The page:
Direct annual economic benefits of tourism and fisheries resulting from coral reefs amounts to US$94 million in St. Lucia and US$44 million in Tobago. Those numbers amount to 11 percent and 15 percent of those Caribbean islands’ yearly gross-domestic product.
“The health of Tobago’s reefs is vital to the island’s tourism product,” said Cmdre. Anthony Franklin, director of the Institute of Marine Affairs. “Tourists and local residents should benefit greatly in the future because of the advances these economic baseline findings could provide towards smart policies.”
The findings were announced here today along with the release of the full study, Coastal Capital - Economic Valuation of Coral Reefs in Tobago and St. Lucia, by the World Resources Institute (WRI), the Buccoo Reef Trust (BRT), the Institute of Marine Affairs, the Government of St. Lucia, and many others.
“Hopefully, knowing the economic value of the reefs will help policymakers develop and manage these beautiful and beneficial coastal areas with caution and care,” said Lauretta Burke, senior associate at WRI and lead author of the study, which puts dollar values on tourism, fisheries, and shoreline protection provided by reefs.
“Reef-valuation numbers arm government officials with powerful information they can use to make educated policy. They also provide the public and other interested parties with something they can use to push officials to make smart policies,” added Dr. Owen Day, director of the BRT.
In Tobago, more than half of tourists dive, snorkel, or take a glass-bottom boat to the Buccoo Reef. Reef-associated tourism in Tobago contributes an estimated US$43 million in direct expenditure, such as food, lodgings, and ocean-related recreation. Two estimates not captured within the Tobago economy were also determined. One, the annual value of local residents’ use of the reefs and coralline beaches is estimated between US$13 million and US$44 million. Two, the additional satisfaction derived by participants above what they paid for dive and snorkel trips is estimated at US$1 million.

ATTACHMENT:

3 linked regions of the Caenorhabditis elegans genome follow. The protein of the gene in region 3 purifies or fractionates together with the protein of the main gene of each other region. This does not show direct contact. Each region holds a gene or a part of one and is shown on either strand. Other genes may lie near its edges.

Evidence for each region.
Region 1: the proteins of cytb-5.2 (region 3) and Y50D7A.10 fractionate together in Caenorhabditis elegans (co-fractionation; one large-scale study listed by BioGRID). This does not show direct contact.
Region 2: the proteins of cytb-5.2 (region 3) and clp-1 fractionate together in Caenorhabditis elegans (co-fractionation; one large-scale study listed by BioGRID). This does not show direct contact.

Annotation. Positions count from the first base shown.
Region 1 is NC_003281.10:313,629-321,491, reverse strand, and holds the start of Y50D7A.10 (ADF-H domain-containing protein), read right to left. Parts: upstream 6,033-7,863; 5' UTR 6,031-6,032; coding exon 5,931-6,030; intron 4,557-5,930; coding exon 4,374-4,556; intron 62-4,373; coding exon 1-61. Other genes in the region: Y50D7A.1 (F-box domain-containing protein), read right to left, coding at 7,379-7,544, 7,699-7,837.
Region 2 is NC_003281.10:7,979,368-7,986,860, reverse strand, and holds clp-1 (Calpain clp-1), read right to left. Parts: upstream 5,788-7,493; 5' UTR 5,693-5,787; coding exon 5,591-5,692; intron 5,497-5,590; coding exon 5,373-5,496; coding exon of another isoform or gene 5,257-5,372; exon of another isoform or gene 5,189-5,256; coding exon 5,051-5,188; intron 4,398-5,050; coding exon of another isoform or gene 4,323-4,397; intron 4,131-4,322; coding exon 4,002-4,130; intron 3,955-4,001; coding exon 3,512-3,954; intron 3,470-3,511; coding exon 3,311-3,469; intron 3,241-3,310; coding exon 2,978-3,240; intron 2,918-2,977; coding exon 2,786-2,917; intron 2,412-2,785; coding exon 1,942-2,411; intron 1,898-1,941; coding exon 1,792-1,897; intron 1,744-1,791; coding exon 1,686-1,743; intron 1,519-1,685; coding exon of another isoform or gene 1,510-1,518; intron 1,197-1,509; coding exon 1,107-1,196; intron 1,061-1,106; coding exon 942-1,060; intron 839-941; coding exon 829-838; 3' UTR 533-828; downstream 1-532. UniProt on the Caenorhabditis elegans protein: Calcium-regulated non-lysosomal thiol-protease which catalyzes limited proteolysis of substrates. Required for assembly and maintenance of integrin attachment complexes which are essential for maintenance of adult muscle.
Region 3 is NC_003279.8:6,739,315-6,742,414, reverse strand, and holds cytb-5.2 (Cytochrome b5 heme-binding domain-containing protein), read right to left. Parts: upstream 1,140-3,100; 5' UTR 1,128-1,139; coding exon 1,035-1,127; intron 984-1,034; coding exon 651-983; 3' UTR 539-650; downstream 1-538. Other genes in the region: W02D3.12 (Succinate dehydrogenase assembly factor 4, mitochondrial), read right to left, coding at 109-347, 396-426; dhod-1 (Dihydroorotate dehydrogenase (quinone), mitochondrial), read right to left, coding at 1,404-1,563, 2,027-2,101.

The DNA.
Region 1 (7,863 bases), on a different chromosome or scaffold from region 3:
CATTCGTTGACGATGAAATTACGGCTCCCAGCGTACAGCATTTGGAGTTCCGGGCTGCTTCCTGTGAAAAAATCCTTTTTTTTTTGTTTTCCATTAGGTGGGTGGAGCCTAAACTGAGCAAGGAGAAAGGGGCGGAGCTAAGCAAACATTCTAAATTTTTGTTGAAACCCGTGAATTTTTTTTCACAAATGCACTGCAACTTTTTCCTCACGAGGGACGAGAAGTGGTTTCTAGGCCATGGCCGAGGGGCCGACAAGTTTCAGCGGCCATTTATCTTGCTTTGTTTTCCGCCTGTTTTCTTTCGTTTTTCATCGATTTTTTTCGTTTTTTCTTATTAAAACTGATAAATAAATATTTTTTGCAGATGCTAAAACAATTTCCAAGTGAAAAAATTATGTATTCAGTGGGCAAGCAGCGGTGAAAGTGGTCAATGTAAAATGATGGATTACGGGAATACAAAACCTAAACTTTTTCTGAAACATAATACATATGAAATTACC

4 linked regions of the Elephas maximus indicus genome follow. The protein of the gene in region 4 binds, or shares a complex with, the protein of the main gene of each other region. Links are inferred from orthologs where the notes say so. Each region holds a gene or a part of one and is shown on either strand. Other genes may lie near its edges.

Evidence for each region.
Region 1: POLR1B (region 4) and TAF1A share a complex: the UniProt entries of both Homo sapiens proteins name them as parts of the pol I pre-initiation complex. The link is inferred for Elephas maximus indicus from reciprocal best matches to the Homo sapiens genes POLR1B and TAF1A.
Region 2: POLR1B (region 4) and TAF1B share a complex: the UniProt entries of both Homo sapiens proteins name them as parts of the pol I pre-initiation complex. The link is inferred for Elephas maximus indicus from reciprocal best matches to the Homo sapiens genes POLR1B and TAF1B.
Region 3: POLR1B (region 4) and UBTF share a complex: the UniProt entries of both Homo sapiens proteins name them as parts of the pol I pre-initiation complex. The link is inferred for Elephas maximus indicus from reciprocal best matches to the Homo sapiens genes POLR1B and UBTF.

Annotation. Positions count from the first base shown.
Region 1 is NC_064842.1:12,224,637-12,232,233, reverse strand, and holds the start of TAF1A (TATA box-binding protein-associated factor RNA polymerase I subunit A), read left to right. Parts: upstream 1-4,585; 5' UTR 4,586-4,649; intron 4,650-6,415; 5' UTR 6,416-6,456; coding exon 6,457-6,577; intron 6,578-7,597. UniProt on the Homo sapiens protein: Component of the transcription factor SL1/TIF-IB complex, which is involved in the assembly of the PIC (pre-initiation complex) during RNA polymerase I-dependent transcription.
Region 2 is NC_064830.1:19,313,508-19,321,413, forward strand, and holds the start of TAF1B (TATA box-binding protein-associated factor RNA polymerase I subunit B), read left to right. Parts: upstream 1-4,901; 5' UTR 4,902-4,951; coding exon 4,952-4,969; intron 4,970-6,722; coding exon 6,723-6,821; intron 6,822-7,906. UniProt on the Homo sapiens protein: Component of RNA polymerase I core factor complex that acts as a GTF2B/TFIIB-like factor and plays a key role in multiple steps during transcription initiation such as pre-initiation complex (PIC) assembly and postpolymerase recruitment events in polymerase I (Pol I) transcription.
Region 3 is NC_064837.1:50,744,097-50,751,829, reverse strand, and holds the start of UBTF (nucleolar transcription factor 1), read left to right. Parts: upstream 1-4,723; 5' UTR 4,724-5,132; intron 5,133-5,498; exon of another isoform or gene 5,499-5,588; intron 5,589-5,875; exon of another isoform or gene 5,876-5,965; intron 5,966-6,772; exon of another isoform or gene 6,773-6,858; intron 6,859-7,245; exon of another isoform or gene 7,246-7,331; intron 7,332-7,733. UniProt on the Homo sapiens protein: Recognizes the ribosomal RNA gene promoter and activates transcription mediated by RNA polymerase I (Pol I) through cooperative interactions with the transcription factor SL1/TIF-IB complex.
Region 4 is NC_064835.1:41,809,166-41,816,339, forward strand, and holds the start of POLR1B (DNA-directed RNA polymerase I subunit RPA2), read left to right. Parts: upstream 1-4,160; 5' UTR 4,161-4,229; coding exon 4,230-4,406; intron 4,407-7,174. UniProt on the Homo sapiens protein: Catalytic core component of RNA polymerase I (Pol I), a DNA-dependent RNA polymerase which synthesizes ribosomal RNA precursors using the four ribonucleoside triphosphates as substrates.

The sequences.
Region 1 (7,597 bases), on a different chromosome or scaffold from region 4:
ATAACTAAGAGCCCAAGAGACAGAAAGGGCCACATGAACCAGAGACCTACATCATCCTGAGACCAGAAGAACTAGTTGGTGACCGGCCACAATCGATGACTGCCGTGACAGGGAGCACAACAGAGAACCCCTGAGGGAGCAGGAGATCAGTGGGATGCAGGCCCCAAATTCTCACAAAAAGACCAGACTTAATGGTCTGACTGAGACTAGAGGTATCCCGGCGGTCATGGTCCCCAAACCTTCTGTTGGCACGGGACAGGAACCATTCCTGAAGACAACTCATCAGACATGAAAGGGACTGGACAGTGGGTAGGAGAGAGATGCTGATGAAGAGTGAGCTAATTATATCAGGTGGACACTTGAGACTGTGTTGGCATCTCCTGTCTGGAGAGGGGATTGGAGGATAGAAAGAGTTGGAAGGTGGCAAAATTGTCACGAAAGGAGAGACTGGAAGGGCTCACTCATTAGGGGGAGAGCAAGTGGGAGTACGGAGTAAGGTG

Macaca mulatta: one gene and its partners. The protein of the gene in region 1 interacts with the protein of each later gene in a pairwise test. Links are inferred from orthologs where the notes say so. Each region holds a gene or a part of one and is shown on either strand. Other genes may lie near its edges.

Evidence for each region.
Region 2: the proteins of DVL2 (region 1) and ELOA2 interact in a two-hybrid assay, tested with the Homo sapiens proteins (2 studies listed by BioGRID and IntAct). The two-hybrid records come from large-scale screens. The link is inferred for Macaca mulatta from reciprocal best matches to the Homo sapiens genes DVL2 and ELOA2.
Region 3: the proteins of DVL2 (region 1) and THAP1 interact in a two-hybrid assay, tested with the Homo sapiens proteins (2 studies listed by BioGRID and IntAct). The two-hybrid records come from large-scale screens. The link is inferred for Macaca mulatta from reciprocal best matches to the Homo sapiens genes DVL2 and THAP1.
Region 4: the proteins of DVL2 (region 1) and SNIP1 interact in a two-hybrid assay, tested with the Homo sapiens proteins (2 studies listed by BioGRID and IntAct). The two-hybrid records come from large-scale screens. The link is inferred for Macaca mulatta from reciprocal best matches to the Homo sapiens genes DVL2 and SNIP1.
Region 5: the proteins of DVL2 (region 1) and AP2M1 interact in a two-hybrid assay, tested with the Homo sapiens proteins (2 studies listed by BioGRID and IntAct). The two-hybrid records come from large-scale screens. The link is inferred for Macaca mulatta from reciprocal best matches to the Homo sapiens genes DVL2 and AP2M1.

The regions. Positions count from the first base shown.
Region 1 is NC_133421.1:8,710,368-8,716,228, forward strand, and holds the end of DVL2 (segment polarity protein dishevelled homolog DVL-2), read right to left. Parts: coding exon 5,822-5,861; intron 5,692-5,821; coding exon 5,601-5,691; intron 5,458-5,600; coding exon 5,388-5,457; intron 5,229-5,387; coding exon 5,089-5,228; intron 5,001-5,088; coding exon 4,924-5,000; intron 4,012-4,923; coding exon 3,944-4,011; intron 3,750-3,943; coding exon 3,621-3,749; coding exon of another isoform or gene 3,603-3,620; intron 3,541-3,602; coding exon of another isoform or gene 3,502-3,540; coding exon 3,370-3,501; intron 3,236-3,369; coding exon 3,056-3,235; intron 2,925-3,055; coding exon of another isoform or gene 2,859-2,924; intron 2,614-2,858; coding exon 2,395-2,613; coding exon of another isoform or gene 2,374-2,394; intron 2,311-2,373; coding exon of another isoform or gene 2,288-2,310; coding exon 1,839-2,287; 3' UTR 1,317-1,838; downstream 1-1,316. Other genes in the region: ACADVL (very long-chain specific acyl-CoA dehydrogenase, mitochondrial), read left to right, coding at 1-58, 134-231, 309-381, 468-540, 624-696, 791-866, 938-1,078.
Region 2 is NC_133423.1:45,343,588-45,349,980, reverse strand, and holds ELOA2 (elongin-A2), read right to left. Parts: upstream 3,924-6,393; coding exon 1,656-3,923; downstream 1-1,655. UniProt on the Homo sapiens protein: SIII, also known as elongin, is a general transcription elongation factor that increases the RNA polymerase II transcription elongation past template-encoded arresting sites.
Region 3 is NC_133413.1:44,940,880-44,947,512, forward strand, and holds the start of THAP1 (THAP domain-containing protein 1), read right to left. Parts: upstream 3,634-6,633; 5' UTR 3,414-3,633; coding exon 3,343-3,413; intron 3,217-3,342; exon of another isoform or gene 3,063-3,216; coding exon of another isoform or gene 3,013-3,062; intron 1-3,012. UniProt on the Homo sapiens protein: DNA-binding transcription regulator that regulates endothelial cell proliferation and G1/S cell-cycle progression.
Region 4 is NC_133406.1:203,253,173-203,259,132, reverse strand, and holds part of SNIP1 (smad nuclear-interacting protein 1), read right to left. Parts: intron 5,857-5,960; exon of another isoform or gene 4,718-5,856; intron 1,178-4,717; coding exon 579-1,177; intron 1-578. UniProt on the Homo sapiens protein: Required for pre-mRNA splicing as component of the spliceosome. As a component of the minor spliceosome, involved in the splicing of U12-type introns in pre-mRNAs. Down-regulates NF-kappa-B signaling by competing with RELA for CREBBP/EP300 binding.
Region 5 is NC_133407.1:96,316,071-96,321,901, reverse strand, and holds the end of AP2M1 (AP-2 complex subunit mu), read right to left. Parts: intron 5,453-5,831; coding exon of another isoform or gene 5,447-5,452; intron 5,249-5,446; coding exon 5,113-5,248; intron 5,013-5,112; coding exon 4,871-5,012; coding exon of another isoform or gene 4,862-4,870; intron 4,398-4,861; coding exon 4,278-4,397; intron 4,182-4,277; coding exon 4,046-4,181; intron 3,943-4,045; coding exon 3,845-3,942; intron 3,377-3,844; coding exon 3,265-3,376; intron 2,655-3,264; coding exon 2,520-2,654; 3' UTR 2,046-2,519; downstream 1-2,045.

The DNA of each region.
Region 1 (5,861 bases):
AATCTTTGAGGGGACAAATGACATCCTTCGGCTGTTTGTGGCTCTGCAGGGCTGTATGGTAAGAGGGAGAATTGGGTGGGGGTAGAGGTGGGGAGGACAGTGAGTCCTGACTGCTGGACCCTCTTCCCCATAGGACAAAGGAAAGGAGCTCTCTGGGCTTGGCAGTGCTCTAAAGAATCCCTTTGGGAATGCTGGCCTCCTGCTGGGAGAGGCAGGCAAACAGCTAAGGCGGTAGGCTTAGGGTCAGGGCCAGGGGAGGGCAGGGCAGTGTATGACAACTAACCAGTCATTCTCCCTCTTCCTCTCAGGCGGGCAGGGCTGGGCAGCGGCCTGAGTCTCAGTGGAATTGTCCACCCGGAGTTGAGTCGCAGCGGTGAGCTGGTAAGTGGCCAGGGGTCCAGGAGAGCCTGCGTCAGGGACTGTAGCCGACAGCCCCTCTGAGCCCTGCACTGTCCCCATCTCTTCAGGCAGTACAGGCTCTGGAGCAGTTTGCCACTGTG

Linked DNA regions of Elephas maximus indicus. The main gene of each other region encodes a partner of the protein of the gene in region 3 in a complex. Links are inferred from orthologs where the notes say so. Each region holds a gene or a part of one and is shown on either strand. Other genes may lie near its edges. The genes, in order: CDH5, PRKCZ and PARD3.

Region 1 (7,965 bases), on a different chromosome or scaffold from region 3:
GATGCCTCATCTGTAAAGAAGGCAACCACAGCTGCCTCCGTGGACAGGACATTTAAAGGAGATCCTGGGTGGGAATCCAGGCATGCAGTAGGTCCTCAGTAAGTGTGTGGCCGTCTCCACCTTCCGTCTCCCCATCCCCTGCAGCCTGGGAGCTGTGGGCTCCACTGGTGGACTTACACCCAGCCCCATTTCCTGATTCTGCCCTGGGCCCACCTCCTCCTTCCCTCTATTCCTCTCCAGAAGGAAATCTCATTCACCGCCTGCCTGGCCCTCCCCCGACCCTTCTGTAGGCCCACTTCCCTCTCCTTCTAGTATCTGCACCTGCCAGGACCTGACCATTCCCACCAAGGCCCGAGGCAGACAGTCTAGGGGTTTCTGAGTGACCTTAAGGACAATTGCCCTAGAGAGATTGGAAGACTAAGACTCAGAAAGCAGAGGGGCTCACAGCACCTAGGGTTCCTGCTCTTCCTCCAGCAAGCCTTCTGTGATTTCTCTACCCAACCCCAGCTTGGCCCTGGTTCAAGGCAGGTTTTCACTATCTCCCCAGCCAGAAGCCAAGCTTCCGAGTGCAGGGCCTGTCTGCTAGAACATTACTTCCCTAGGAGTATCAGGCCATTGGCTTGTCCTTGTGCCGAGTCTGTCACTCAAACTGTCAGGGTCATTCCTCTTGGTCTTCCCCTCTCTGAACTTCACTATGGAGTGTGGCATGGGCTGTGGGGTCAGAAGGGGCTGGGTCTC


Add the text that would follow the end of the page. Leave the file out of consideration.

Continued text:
In St. Lucia, more than one-quarter of tourists dive or snorkel during their visits. The direct economic impact from reef-associated tourist expenditure was more than US$91 million last year. In addition, the annual value of local residents’ use of the reefs and coralline beaches is estimated between US$52 million and US$109 million. Additional satisfaction derived by participants above what they paid for dive and snorkel trips is estimated at US$2.3 million.
Fishery activity impacted by coral reefs have a much smaller economic impact, but provide other important benefits such as jobs, cultural value, and a safety net of food, especially during difficult economic time periods. The annual direct economic impact of coral reef-associated fisheries is estimated between US$700,000 and $US1.1 million for Tobago and US$400,000 to US$700,000 for St. Lucia.
Tobago, which is about 26 miles long and six miles wide, has coral reefs that protect nearly 50 percent of its shoreline. The annual value in 2007 of shoreline-protection services provided by coral reefs - in potentially avoided damages - is estimated to be between US$18 million and $US33 million.
St. Lucia, which is about 30 miles long and 14 miles wide, has coral reefs that protect 44 percent of its shoreline. The annual value in 2007 of shoreline-protection services provided by coral reefs - in potentially avoided damages - is estimated to be between US$28 million and $US50 million.
Funding for this project came from the MacArthur Foundation, the United Nations Environment Program - Caribbean Environment Program, the Ocean Foundation, the Henry Foundation, the Curtis and Edith Munson Foundation, the Netherlands Ministry of Foreign Affairs, SwedBio, the International Coral Reef Action Network (ICRAN), and the Buccoo Reef Trust.
Hyacinth Armstrong, Buccoo Reef Trust, 1-868-635-2000, email@example.com
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